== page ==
The Declining Deficit: An Explainer New figures show the deficit for the budget year ending Sept. 30 will be $296 billion, instead of the $423 billion that the White House predicted in February. Ron Elving, NPR senior Washington editor, explains the deficit numbers and what they mean for the economy.
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The Declining Deficit: An Explainer

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The Declining Deficit: An Explainer

The Declining Deficit: An Explainer

The Declining Deficit: An Explainer

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  • <iframe src="" width="100%" height="290" frameborder="0" scrolling="no" title="NPR embedded audio player">
  • Transcript

New figures show the deficit for the budget year ending Sept. 30 will be $296 billion, instead of the $423 billion that the White House predicted in February. Ron Elving, NPR senior Washington editor, explains the deficit numbers and what they mean for the economy.


President Bush himself announced a drop in the budget deficit today. That's a job usually left to underlings, but the president wanted to make sure the public pays attention to this news.

That's because the new figures show the deficit for the budget year ending September 30th will be $296 billion, much lower than the $423 billion deficit that the White House had predicted in February.

The president said the drop was due to the wisdom of his tax cuts, which resulted in a stronger economy. Critics point out that while it's projected to be lower, we still have a sizeable deficit.

So, are the latest numbers a good thing or a bad thing? Is a balanced budget a desirable thing? Does the budget deficit have you confused? Join the conversation. Give us a call at 800-989-8255. And joining me right now in Studio 3A, NPR's senior Washington editor, Ron Elving. Thanks so much for being with us, Ron.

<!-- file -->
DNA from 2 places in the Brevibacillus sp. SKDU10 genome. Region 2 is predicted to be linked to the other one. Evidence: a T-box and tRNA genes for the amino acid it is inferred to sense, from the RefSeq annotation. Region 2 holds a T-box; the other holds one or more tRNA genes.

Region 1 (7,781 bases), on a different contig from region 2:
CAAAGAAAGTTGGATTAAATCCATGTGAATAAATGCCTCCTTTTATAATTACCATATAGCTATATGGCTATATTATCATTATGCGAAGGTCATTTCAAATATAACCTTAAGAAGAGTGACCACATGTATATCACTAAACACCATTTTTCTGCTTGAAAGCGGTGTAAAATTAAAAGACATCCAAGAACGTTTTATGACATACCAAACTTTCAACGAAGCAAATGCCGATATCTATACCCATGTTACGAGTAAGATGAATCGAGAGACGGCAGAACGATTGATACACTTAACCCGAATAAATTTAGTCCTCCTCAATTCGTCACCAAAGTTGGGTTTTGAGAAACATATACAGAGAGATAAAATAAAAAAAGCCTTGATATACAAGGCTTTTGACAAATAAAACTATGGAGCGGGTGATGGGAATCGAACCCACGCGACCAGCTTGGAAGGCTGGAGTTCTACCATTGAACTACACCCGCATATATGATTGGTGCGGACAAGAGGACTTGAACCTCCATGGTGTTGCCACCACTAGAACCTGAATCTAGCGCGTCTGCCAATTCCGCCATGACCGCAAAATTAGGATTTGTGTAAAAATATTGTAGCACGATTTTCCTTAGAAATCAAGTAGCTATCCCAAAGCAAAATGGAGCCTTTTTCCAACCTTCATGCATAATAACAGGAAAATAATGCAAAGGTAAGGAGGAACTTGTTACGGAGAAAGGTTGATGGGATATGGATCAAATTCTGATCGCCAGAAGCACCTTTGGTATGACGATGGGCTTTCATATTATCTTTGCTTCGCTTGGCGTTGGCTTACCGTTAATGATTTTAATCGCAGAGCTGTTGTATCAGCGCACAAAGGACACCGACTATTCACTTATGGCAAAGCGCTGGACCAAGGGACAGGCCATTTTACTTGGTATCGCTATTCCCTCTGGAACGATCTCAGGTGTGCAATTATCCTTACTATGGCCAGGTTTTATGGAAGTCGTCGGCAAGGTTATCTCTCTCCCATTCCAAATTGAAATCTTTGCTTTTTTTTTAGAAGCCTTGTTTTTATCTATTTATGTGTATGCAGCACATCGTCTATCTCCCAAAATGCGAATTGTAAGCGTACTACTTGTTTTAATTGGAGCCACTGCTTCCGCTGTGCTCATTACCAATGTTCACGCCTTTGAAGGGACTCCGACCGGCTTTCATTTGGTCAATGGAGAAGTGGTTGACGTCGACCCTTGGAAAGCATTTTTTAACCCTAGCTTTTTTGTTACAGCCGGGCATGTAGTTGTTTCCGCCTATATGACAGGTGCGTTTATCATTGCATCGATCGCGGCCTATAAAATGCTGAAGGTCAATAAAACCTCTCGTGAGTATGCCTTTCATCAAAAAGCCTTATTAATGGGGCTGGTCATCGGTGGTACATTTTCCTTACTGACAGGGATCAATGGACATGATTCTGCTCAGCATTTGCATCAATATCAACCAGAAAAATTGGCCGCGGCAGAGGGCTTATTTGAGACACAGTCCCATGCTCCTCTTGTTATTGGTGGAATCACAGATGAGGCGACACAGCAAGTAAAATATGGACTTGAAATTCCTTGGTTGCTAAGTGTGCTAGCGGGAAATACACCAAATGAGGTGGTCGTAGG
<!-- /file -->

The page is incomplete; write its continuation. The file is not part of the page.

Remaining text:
RON ELVING reporting:

Good to be with you, Lynn.

NEARY: Now, why is the administration so happy about the size of this deficit?

ELVING: I would not go so far as to say the administration is happy about the size of the deficit. It is, after all, a $300 billion deficit. And it is a deficit that we have despite the fact that a few years ago, we had a surplus and we were projecting enormous surpluses for this decade. And it is, of course, the fourth or fifth year in a row that we've had such a deficit, and there's not that much real relief in sight. So there's a good deal of sobering news around this figure.

But, they have a way, they have devised a way to present this in the most positive way possible, which is, after all, what you would expect from anybody in the position the President is in, or that the budget director is in. Find the most positive way to present it as possible.

And, what they have devised is a way of comparing it against an earlier projection. Not an earlier deficit. Not an actual number, but a projection. And back in February, they projected that by the end of this fiscal year - that is by the end of September, this coming fall - we would have an annual deficit just for this one year of $423 billion. Truly an impressive figure.

So this figure now, just five months later, has dropped by 30 percent, and has dropped just under $300 billion. So it can be put forward as a $296 billion deficit, as opposed to a $300 or even $400 billion deficit. That sounds so much better than the scary story that we heard in February that it's playing - or at least the president is trying to make it play - as good news.

NEARY: Okay. And what reasons are being given for the shrinkage?